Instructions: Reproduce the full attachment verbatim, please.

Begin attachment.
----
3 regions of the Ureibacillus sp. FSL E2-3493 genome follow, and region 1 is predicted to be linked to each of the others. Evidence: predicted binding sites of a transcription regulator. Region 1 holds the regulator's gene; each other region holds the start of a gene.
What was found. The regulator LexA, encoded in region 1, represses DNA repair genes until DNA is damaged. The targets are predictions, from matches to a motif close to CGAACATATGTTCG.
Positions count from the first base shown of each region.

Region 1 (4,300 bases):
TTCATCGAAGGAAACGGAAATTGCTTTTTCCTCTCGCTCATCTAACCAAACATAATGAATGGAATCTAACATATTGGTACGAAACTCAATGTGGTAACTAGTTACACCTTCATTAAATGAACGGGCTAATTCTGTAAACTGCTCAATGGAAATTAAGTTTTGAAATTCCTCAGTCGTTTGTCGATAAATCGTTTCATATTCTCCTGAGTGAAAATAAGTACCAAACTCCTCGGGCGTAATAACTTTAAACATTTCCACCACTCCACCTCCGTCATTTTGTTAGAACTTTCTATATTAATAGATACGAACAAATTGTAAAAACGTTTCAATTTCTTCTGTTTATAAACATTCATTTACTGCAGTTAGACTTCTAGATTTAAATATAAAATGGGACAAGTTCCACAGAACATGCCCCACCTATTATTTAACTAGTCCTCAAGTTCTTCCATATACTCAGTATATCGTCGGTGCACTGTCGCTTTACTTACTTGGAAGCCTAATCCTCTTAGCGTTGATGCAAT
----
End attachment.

3 regions of the Ureibacillus sp. FSL E2-3493 genome follow, and region 1 is predicted to be linked to each of the others. Evidence: predicted binding sites of a transcription regulator. Region 1 holds the regulator's gene; each other region holds the start of a gene.
What was found. The regulator LexA, encoded in region 1, represses DNA repair genes until DNA is damaged. The targets are predictions, from matches to a motif close to CGAACATATGTTCG.
Positions count from the first base shown of each region.

Region 1 (4,300 bases):
TTCATCGAAGGAAACGGAAATTGCTTTTTCCTCTCGCTCATCTAACCAAACATAATGAATGGAATCTAACATATTGGTACGAAACTCAATGTGGTAACTAGTTACACCTTCATTAAATGAACGGGCTAATTCTGTAAACTGCTCAATGGAAATTAAGTTTTGAAATTCCTCAGTCGTTTGTCGATAAATCGTTTCATATTCTCCTGAGTGAAAATAAGTACCAAACTCCTCGGGCGTAATAACTTTAAACATTTCCACCACTCCACCTCCGTCATTTTGTTAGAACTTTCTATATTAATAGATACGAACAAATTGTAAAAACGTTTCAATTTCTTCTGTTTATAAACATTCATTTACTGCAGTTAGACTTCTAGATTTAAATATAAAATGGGACAAGTTCCACAGAACATGCCCCACCTATTATTTAACTAGTCCTCAAGTTCTTCCATATACTCAGTATATCGTCGGTGCACTGTCGCTTTACTTACTTGGAAGCCTAATCCTCTTAGCGTTGATGCAAT